A weekend in Bucharest - hardly the most romantic of holidays, you might think.
Well that depends on your priorities. For me a trip away necessitates a change of scenery, and there's no greater antidote to the sterility of orderliness in the UK (respect for rules, queueing, attentiveness to other people's private space) than spending a few days in the relative anarchy of Eastern Europe. I was looking for a place to spend a couple of days getting away from London, and Bucharest seemed like just the ticket.
So Romania it was - a place where manhole covers are removed, seemingly at random, with the holes left unmarked so that if you happen to not be watching where you're walking, you could find yourself falling 40 feet down to an untimely and unglamorous death in Bucharest's sewer system.
Romania - where the despotic Communist-era leader Nicolae Ceauşescu knocked down 30,000 homes in central Bucharest in order to build for himself a palace. Now used as the country's parliament, it is the second largest building in the world after the Pentagon.
But enough of the tour-guide - the main reason for Bucharest as my destination of choice was the football. This weekend was the occasion of the city's second derby between Dinamo and Rapid (Steaua are the best-supported of Romania's football clubs and so their game with Dinamo is considered the bigger derby match).
In the event the game was a classic. Away side Rapid, spurred on by some of the most committed fans I've seen, raced into a 2-0 lead at half time, only for Dinamo to score three times after the break and record a breathtaking comeback win, 3-2. Winger Gabriel Torje was the hero for Dinamo, scoring a brilliant winner which wouldn't disgrace the English Premier League.
I went along with a camera, and a mobile telephone with the police on speed dial, to capture events.
In an article in 2009 Dinamo Stadium was named by The Times as one of the ten best stadiums in the world. One assumes that a predilection for "Communist-chic" was the guiding principle behind such a decision, and it's fair to say that the arena didn't disappoint. A series of characteristic neo-classical statues in Olympian poses man the grounds around the entrances, while the obligatory running track and floodlight pylons, as well as the concrete tower blocks, lent the whole place a distinctly nostalgic air. It's a stadium that never lets you forget where you are.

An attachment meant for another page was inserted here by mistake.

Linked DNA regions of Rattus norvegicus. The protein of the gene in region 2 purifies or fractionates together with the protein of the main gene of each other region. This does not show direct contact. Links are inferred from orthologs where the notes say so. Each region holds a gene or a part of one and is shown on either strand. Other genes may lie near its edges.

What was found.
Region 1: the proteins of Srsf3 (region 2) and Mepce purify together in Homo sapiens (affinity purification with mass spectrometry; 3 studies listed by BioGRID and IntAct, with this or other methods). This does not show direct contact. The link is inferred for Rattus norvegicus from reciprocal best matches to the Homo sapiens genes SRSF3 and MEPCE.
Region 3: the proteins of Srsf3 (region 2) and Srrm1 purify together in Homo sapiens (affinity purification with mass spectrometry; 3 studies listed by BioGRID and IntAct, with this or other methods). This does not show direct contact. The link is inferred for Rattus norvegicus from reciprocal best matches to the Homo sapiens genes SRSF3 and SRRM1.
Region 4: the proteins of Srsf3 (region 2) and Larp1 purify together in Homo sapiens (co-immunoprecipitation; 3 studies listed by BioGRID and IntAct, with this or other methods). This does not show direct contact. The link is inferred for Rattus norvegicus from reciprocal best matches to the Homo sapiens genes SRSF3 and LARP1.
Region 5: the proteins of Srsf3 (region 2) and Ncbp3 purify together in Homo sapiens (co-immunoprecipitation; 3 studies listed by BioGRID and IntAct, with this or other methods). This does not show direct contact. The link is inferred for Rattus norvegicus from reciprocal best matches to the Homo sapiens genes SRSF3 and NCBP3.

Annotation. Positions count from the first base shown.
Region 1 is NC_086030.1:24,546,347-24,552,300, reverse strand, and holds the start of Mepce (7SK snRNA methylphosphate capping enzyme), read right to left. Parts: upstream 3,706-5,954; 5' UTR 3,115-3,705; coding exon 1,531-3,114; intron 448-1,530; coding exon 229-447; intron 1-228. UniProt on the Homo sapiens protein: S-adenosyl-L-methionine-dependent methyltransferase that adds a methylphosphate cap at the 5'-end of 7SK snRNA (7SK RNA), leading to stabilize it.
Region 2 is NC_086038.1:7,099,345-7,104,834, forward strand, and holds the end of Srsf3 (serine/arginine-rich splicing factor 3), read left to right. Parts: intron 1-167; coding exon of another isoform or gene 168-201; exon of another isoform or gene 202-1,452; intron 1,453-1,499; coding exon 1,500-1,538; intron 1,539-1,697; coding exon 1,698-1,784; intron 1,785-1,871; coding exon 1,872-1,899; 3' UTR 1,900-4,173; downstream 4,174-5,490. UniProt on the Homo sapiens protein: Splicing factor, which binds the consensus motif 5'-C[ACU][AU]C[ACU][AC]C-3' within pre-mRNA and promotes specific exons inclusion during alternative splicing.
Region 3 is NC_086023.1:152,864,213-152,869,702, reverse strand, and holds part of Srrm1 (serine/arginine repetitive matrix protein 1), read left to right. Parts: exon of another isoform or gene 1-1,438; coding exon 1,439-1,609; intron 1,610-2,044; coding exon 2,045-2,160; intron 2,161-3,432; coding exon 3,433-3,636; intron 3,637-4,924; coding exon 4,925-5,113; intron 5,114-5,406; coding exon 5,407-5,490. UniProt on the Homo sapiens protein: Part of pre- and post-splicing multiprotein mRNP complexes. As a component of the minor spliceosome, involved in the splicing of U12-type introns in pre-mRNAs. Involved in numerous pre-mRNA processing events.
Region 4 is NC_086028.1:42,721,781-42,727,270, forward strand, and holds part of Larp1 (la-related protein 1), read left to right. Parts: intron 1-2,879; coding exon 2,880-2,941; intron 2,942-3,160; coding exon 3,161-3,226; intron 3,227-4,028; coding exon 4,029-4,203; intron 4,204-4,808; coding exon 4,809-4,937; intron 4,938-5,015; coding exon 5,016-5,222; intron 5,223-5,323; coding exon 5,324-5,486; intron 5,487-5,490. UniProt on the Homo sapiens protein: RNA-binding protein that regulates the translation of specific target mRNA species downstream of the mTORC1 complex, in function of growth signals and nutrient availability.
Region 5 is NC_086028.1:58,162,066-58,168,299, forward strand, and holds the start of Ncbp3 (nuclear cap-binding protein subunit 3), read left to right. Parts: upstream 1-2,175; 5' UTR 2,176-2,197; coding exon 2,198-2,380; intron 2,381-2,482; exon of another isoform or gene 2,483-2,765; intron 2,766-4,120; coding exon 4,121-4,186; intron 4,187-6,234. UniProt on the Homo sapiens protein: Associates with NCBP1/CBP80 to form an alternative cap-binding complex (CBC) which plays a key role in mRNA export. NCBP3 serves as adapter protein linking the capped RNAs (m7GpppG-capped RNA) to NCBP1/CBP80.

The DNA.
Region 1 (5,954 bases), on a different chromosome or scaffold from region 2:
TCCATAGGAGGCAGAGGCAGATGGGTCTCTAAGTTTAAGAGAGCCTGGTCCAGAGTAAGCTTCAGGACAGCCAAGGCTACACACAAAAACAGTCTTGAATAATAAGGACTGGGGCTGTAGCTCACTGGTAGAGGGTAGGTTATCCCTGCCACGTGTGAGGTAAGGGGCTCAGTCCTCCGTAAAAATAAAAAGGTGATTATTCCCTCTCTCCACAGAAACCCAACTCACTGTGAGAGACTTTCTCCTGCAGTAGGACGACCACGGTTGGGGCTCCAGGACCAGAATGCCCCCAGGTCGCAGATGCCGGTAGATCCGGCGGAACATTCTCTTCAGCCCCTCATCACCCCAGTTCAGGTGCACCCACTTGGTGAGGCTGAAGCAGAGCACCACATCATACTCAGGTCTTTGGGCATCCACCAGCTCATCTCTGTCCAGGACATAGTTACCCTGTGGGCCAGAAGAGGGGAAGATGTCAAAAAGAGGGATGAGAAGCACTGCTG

And here is Dinamo Stadium in all it's glory, as the players warm up.
Overlooking the stadium stands Spitalul Clinic de Urgenta Floreasca - a hospital. During the game patients wearing green smocks and medical workers wearing blue stood out on the balconies to watch. I particularly like the man on the left of the top balcony with a plaster cast on his arm.
These were among the most heavy-duty crowd control units I have ever seen at a football match. Many people - in fact, almost every Romanian - I spoke to prior to the game warned me of the potential dangers of attending the Dinamo-Rapid derby but I didn't take them too seriously until I saw these riot police. In the event, it was among the Rapid fans where the worst trouble occurred...
Just minutes into the game Rapid fans set off a series of smoke bombs from the away end.
The match was halted for a couple of minutes while the smoke cleared. Cue a baton charge from the riot police in the away end.
The scoreboard end in Dinamo Stadium is known semi-formally as the "Peluza [Stand] Cătălin Hîldan" after a former Dinamo player who died on the pitch in a friendly in 2000. The banner dedicated to Hîldan decorates the end behind the goal.
Meanwhile the Rapid fans responded with their own banner - "We wear the cherry-red shirt with pride". Indeed, throughout the game the fans taunted one another by unfurling successive banners. In this photo "Galerie pula" is directed at the fans in the Cătălin Hîldan Stand (known as the Galerie) - let's just say "pula" translates as a particularly nasty word and leave it at that.
Another of the themes for the night's banners was Dinamo's recent disastrous result in Europe. Leading Hajduk Split 3-1 from the first leg of their Europa League third round qualifier, Dinamo - amid whispers of match-fixing - contrived to concede three goals without reply in Split to lose the tie and crash out of the competition. Rapid's fans held up banners reading "Hvala Hajduk" (Thanks Hajduk, in Croatian), and one euphemistically asking whether Dinamo had played "with a handicap". In the above photo Dinamo's fans respond - "Honour cannot be bought, symbols cannot be sold" reads the lower one, while another on display throughout the game spoke of the club as having "a clear conscience".
At full time the Dinamo players celebrated their fine comeback with the Cătălin Hîldan Stand. Those who watch football on the continent will be familiar with the sight of a running track soaked wet by hosepipes, but for those who have never seen this before, it's so that flares and firecrackers which find their way onto the running track from the stands are extinguished.